How to receive bytes from a serial port using visual basic

Written by amber d. walker
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How to receive bytes from a serial port using visual basic
Visual Basic can easily read and write data to your PC's serial port. (serial port image by jimcox40 from Fotolia.com)

Reading data from a device connected to the computer's serial port has become an easy task in Visual Basic. Using only a few basic commands in the built-in library, you can write your own VB applications for dealing with external peripherals that you purchase or design yourself.

Skill level:
Moderately Easy

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Things you need

  • Visual Basic 2008

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Instructions

  1. 1

    Create a new project. Name your project "Serial Port Reading Tutorial" or give it some other appropriate name. On any other dialogue boxes, simply choose the default options until you find yourself faced with the blank window of the "Graphical User Interface" (GUI) designer.

  2. 2

    Add a button from the components list on the left-hand side by dragging it into the form. While the button is still selected, go to the properties list and find the "text" property. Change this to read "Read 100 bytes from COM1" or any other appropriate caption you wish to give it.

  3. 3

    Double-click the button. This will take you out of the GUI designer and into the source code editor. It will also create an event function to occur whenever the button is clicked by the user.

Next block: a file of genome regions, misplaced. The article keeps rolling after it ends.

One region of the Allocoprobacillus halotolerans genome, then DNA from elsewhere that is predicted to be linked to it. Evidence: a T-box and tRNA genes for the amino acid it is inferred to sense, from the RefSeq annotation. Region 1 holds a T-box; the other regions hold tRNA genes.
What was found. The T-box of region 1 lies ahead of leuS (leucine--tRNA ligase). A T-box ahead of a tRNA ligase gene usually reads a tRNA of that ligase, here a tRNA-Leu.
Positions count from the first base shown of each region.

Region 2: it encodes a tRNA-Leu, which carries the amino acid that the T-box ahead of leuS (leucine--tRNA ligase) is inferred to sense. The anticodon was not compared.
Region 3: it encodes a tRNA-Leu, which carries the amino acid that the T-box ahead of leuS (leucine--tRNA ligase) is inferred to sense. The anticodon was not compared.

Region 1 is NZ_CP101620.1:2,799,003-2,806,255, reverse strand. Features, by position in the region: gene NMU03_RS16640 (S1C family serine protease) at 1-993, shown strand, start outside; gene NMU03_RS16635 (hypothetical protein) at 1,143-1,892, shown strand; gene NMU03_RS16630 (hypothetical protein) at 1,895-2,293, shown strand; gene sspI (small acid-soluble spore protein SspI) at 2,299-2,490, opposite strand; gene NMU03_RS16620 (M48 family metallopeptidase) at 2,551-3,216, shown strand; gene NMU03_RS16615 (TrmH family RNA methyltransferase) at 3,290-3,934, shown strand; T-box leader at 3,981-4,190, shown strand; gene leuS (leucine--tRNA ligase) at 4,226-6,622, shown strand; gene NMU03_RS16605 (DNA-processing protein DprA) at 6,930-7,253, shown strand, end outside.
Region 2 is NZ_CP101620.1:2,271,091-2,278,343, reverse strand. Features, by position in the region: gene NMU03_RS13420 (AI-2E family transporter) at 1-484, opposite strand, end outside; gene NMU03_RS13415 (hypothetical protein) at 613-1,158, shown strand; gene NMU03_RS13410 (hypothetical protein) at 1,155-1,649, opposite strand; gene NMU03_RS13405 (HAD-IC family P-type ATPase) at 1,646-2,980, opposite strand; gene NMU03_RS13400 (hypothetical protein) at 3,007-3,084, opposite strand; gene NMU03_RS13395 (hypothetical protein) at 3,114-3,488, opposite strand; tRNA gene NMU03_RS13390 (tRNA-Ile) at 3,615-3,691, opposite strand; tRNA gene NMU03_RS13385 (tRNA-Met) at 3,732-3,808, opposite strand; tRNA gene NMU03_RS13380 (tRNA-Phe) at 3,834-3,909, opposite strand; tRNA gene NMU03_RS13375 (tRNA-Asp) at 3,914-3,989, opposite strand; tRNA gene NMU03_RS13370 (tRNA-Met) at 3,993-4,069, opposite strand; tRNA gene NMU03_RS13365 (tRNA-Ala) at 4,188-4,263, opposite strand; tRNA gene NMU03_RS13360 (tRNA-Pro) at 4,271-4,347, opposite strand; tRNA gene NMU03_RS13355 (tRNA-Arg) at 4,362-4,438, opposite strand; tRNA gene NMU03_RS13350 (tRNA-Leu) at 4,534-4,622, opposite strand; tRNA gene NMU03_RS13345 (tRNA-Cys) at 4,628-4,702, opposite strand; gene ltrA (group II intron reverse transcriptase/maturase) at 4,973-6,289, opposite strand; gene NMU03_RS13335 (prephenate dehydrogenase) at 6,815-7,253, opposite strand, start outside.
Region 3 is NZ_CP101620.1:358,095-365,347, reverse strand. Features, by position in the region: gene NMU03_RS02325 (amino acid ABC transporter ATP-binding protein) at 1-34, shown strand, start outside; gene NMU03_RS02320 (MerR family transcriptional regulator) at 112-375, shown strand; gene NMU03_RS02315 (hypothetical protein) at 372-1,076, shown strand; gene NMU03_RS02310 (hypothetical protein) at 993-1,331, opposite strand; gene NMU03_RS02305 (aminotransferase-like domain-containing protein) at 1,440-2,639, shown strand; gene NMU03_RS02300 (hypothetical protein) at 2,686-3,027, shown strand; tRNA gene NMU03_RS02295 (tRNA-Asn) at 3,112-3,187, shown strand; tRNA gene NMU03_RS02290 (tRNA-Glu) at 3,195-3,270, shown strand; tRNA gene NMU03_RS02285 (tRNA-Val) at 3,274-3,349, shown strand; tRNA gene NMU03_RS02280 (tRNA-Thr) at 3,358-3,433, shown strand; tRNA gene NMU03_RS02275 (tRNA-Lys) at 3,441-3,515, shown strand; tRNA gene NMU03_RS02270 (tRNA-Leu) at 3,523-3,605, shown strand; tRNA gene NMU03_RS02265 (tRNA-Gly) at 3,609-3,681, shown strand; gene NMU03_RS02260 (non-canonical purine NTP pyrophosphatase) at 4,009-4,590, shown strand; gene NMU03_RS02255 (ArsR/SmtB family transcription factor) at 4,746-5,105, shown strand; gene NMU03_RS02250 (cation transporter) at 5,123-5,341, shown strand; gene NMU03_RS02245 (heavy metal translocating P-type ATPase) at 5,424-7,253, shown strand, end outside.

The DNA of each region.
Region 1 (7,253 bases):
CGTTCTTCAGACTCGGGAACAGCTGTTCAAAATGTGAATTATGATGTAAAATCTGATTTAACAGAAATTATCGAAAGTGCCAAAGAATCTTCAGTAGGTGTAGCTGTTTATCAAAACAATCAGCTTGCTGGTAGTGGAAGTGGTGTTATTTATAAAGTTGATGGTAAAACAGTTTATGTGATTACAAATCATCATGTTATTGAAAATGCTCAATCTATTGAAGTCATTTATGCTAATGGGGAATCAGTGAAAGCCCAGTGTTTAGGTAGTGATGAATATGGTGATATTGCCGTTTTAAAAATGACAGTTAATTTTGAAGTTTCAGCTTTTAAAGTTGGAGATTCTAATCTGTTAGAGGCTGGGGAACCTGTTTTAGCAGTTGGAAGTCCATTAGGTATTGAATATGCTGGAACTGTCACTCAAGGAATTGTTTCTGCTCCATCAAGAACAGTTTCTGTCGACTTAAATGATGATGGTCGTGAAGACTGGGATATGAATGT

4. 4

    Add the following code to the button click function that Visual Basic just created for you:

    Dim com1 As IO.Ports.SerialPort
    com1 = My.Computer.Ports.OpenSerialPort("COM1")
    
    Dim data(100) As Byte()
    com1.read(data, 0, 100)
    

    The arguments for the read function refer to an array of bytes to write the data to, the amount to offset before reading and, finally, the amount to read from the port. In this case, we want the data placed into the data Byte array we've declared. We want to start at the beginning of the stream of data from the serial port, so our offset is zero. And finally, we want to read at most one hundred bytes, since that is how large our data array is.

    You've now read a hundred bytes from a serial port and can use them in your application as you see fit.

Tips and warnings

  • You can retrieve a list of serial ports connected to your computer using the command SerialPort.GetPortNames(). It will return an array of strings listing all ports currently connected to the computer. These names can be used in the OpenSerialPort("COM1") command in place of the COM1.
  • If you wish to read more data from the serial port, you can increase the offset value from 0 to 100.
  • This technique will read from traditional serial ports such as COM and LP ports. However, it cannot be used to read from USB ports.

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